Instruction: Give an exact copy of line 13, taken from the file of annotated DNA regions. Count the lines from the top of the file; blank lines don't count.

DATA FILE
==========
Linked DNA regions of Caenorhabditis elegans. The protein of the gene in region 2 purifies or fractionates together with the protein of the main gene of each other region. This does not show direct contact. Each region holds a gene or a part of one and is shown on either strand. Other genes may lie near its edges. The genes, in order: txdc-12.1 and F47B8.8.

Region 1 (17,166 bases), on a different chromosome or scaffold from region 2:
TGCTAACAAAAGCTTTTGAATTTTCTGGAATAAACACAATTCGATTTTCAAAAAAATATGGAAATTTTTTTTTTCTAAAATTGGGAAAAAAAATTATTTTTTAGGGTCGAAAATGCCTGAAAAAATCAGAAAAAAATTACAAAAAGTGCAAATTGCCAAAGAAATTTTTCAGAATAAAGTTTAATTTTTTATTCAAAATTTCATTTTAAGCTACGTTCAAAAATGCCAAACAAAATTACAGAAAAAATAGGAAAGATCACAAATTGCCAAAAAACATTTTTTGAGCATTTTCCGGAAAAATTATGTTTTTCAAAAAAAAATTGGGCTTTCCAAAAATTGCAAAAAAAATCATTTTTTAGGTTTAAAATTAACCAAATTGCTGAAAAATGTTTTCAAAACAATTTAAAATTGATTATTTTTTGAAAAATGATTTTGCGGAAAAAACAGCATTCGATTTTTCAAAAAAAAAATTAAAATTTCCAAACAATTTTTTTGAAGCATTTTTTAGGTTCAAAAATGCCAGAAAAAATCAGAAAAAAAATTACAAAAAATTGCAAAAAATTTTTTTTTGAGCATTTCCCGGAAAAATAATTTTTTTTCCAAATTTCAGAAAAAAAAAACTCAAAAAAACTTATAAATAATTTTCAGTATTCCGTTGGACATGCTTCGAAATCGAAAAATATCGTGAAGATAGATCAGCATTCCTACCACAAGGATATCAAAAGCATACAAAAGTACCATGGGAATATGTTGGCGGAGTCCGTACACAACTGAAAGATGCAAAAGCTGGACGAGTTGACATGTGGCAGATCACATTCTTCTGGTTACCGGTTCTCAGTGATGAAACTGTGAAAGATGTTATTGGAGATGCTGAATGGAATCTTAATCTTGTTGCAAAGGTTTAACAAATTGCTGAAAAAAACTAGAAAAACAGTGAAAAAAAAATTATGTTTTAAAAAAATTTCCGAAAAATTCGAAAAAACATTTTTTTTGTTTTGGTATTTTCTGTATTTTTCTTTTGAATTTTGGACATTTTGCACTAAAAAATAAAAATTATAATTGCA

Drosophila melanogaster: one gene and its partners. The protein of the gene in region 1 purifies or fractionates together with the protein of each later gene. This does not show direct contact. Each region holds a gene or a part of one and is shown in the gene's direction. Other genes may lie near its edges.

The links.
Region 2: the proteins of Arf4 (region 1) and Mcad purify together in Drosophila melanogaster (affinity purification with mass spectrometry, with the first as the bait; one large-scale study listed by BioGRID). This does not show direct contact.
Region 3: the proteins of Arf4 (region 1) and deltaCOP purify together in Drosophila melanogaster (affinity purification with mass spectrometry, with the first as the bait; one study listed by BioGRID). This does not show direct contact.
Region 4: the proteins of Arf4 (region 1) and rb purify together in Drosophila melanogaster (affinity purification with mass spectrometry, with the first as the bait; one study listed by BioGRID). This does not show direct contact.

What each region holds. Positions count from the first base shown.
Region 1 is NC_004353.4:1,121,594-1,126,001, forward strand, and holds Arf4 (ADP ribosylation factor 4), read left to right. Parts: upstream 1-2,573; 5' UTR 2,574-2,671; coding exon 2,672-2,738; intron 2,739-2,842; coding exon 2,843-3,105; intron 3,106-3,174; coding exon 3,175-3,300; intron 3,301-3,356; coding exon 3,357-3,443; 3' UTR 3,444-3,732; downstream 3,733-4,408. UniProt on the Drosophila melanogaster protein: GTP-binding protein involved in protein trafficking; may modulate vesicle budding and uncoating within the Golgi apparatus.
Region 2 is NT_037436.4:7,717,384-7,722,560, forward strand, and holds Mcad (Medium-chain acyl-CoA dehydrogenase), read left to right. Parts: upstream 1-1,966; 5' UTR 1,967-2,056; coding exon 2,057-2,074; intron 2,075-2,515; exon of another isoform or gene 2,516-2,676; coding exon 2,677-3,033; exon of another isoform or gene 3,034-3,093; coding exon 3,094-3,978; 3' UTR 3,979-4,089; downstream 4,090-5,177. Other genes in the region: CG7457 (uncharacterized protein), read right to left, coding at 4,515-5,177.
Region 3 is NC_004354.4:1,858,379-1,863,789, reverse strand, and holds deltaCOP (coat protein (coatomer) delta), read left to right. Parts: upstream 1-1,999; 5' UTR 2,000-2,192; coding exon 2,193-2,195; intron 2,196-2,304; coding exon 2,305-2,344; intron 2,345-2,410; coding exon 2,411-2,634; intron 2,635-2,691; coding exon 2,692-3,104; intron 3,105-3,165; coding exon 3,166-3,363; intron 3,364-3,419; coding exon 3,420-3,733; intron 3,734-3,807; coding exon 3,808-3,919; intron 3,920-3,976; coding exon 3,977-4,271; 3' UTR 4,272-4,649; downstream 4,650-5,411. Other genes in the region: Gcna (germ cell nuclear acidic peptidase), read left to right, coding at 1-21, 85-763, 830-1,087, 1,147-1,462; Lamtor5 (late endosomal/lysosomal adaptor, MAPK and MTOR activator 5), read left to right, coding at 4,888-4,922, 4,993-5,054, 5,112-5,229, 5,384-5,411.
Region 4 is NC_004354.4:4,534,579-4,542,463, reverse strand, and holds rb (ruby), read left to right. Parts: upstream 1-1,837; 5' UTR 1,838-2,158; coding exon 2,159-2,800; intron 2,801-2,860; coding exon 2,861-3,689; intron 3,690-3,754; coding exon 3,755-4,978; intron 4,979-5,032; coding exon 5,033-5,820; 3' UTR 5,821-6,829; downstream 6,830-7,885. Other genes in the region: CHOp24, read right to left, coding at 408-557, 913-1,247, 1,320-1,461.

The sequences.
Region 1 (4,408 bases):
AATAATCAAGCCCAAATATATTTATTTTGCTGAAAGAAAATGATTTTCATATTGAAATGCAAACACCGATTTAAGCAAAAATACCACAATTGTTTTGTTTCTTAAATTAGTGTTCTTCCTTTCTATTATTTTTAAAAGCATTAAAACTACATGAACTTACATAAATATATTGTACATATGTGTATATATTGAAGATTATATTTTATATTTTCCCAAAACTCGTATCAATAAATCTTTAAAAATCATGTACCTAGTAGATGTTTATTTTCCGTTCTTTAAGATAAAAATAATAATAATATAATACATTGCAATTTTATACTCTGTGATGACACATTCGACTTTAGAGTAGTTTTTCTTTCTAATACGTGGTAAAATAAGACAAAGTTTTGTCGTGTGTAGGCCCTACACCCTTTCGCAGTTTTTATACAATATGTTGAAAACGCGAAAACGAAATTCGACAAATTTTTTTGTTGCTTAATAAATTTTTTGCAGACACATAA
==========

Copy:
Region 4 is NC_004354.4:4,534,579-4,542,463, reverse strand, and holds rb (ruby), read left to right. Parts: upstream 1-1,837; 5' UTR 1,838-2,158; coding exon 2,159-2,800; intron 2,801-2,860; coding exon 2,861-3,689; intron 3,690-3,754; coding exon 3,755-4,978; intron 4,979-5,032; coding exon 5,033-5,820; 3' UTR 5,821-6,829; downstream 6,830-7,885. Other genes in the region: CHOp24, read right to left, coding at 408-557, 913-1,247, 1,320-1,461.